How Bush kicked the [expletive] out of the Geneva Conventions

“The people who mistreat the prisoners will be treated as war criminals.”


–George W. Bush


And so they should be. That video footage of U.S. soldiers being subjected to a humiliating public display and harsh interrogation — possibly after beatings — was disgusting. Iraqi soldiers should respect long-standing norms for treatment of prisoners of war, even though we know better than to expect the same from Saddam Hussein.


But nothing George Bush says on the subject of Geneva Conventions and international legal standards is likely to convince anyone. He has unleashed the greatest onslaught against international law of any U.S. president in living memory. He has torn up arms-control agreements and worked to sabotage the International Criminal Court. In his campaign against terrorism, he has not only flouted the venerable Geneva accords but sought to deny suspects the benefits of the law he is sworn to uphold.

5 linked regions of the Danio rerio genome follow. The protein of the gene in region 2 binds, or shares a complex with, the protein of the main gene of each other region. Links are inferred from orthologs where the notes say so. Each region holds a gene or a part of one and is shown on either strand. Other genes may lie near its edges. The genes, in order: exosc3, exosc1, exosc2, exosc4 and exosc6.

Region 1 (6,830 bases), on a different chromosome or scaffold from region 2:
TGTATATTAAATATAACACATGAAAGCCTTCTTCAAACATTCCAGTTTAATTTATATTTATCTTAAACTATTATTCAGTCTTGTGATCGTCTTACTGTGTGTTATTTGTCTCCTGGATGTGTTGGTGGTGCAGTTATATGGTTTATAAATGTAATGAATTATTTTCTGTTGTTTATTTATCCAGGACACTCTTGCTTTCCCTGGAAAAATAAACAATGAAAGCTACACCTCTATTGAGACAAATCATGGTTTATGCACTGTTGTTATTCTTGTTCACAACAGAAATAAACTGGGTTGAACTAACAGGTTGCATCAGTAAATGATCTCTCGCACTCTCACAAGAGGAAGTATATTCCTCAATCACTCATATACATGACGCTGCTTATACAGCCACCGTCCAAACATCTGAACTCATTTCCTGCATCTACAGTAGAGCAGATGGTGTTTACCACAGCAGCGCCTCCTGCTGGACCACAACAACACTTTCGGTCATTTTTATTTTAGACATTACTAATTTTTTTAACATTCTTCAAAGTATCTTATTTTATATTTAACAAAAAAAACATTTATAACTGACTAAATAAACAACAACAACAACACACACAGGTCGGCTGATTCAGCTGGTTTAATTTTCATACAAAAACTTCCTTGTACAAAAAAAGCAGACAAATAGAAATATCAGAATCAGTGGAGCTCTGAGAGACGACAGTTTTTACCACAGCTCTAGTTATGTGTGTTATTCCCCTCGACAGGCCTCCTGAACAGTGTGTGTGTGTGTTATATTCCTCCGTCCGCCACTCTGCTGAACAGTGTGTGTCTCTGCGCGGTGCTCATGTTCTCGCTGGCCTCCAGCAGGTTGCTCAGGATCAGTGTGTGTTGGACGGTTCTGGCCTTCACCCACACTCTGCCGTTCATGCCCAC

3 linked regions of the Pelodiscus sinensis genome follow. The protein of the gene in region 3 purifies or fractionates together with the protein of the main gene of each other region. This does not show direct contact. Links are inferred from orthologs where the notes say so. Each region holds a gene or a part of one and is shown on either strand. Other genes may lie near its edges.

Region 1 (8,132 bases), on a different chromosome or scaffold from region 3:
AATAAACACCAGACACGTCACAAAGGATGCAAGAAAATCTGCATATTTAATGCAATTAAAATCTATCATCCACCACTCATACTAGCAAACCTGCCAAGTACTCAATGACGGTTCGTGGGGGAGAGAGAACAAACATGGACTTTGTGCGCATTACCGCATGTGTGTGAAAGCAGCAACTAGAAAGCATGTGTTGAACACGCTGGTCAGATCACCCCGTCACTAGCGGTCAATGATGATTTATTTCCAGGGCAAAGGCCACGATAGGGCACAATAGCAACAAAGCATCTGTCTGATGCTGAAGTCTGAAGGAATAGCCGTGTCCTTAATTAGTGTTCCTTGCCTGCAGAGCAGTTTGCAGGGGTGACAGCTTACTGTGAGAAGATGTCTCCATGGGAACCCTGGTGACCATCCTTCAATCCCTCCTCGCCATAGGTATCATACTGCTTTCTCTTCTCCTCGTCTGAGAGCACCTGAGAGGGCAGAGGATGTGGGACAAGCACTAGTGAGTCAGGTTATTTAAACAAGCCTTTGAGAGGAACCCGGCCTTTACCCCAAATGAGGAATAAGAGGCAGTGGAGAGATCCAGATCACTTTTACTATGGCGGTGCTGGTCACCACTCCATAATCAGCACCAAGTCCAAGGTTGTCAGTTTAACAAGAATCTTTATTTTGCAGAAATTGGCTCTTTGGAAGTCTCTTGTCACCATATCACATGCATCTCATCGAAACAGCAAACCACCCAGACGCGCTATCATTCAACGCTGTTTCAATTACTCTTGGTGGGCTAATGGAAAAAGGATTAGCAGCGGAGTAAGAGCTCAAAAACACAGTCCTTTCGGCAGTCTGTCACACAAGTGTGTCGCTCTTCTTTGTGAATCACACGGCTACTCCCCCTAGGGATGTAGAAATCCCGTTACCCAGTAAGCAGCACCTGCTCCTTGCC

Extensive U.S. press reports — challenged only in the most general terms by the Bush administration — have revealed that U.S. interrogators are using borderline torture techniques against suspected terrorists. The toughest methods are used at Bagram air force base in Afghanistan and on the Indian Ocean island of Diego Garcia. There, “stress and duress” tactics include sleep deprivation, questioning under pain and subjecting the suspects to extremes of cold or heat.


More disturbingly, U.S. officials acknowledge that some terror suspects have been turned over to countries such as Pakistan and Jordan, which Washington’s own annual human-rights reports accuse of practising torture. “We don’t kick the [expletive] out of them,” one official told The Washington Post. “We send them to other countries so they can kick the [expletive] out of them.” This despite the fact that the U.S. is a party, along with 131 other countries, to the 1987 convention against torture.


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